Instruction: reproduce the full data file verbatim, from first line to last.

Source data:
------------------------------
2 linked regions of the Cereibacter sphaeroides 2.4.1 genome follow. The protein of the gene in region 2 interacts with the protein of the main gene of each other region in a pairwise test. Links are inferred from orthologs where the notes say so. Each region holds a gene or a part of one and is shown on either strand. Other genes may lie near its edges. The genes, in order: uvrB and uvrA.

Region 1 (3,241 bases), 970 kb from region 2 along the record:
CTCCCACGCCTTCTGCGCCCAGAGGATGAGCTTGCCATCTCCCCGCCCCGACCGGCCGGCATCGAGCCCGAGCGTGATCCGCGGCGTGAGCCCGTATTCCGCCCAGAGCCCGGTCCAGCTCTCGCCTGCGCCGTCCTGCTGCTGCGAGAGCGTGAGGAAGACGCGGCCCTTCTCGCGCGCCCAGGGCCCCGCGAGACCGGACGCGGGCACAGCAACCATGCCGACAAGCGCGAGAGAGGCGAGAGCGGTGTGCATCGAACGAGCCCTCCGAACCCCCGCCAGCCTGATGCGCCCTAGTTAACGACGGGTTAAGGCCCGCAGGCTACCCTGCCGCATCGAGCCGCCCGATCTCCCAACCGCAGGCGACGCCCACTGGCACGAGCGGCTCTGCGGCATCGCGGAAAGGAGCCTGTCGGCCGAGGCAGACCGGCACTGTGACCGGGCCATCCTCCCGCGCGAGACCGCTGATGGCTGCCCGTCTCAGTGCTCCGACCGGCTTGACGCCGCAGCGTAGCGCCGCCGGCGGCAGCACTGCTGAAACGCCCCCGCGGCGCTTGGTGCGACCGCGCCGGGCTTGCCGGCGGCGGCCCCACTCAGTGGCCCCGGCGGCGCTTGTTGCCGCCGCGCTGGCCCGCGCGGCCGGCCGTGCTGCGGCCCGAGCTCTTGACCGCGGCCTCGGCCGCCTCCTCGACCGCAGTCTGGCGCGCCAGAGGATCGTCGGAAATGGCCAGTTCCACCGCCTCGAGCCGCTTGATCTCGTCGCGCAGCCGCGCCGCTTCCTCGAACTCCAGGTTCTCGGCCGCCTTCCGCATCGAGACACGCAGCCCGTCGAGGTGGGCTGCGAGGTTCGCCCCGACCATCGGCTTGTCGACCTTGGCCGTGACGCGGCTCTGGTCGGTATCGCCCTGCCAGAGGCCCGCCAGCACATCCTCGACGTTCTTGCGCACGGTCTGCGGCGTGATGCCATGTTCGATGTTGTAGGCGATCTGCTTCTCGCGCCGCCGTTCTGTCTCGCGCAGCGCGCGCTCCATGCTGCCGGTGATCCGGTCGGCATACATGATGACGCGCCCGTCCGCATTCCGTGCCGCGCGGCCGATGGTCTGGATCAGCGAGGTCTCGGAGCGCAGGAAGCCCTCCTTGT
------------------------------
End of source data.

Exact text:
2 linked regions of the Cereibacter sphaeroides 2.4.1 genome follow. The protein of the gene in region 2 interacts with the protein of the main gene of each other region in a pairwise test. Links are inferred from orthologs where the notes say so. Each region holds a gene or a part of one and is shown on either strand. Other genes may lie near its edges. The genes, in order: uvrB and uvrA.

Region 1 (3,241 bases), 970 kb from region 2 along the record:
CTCCCACGCCTTCTGCGCCCAGAGGATGAGCTTGCCATCTCCCCGCCCCGACCGGCCGGCATCGAGCCCGAGCGTGATCCGCGGCGTGAGCCCGTATTCCGCCCAGAGCCCGGTCCAGCTCTCGCCTGCGCCGTCCTGCTGCTGCGAGAGCGTGAGGAAGACGCGGCCCTTCTCGCGCGCCCAGGGCCCCGCGAGACCGGACGCGGGCACAGCAACCATGCCGACAAGCGCGAGAGAGGCGAGAGCGGTGTGCATCGAACGAGCCCTCCGAACCCCCGCCAGCCTGATGCGCCCTAGTTAACGACGGGTTAAGGCCCGCAGGCTACCCTGCCGCATCGAGCCGCCCGATCTCCCAACCGCAGGCGACGCCCACTGGCACGAGCGGCTCTGCGGCATCGCGGAAAGGAGCCTGTCGGCCGAGGCAGACCGGCACTGTGACCGGGCCATCCTCCCGCGCGAGACCGCTGATGGCTGCCCGTCTCAGTGCTCCGACCGGCTTGACGCCGCAGCGTAGCGCCGCCGGCGGCAGCACTGCTGAAACGCCCCCGCGGCGCTTGGTGCGACCGCGCCGGGCTTGCCGGCGGCGGCCCCACTCAGTGGCCCCGGCGGCGCTTGTTGCCGCCGCGCTGGCCCGCGCGGCCGGCCGTGCTGCGGCCCGAGCTCTTGACCGCGGCCTCGGCCGCCTCCTCGACCGCAGTCTGGCGCGCCAGAGGATCGTCGGAAATGGCCAGTTCCACCGCCTCGAGCCGCTTGATCTCGTCGCGCAGCCGCGCCGCTTCCTCGAACTCCAGGTTCTCGGCCGCCTTCCGCATCGAGACACGCAGCCCGTCGAGGTGGGCTGCGAGGTTCGCCCCGACCATCGGCTTGTCGACCTTGGCCGTGACGCGGCTCTGGTCGGTATCGCCCTGCCAGAGGCCCGCCAGCACATCCTCGACGTTCTTGCGCACGGTCTGCGGCGTGATGCCATGTTCGATGTTGTAGGCGATCTGCTTCTCGCGCCGCCGTTCTGTCTCGCGCAGCGCGCGCTCCATGCTGCCGGTGATCCGGTCGGCATACATGATGACGCGCCCGTCCGCATTCCGTGCCGCGCGGCCGATGGTCTGGATCAGCGAGGTCTCGGAGCGCAGGAAGCCCTCCTTGT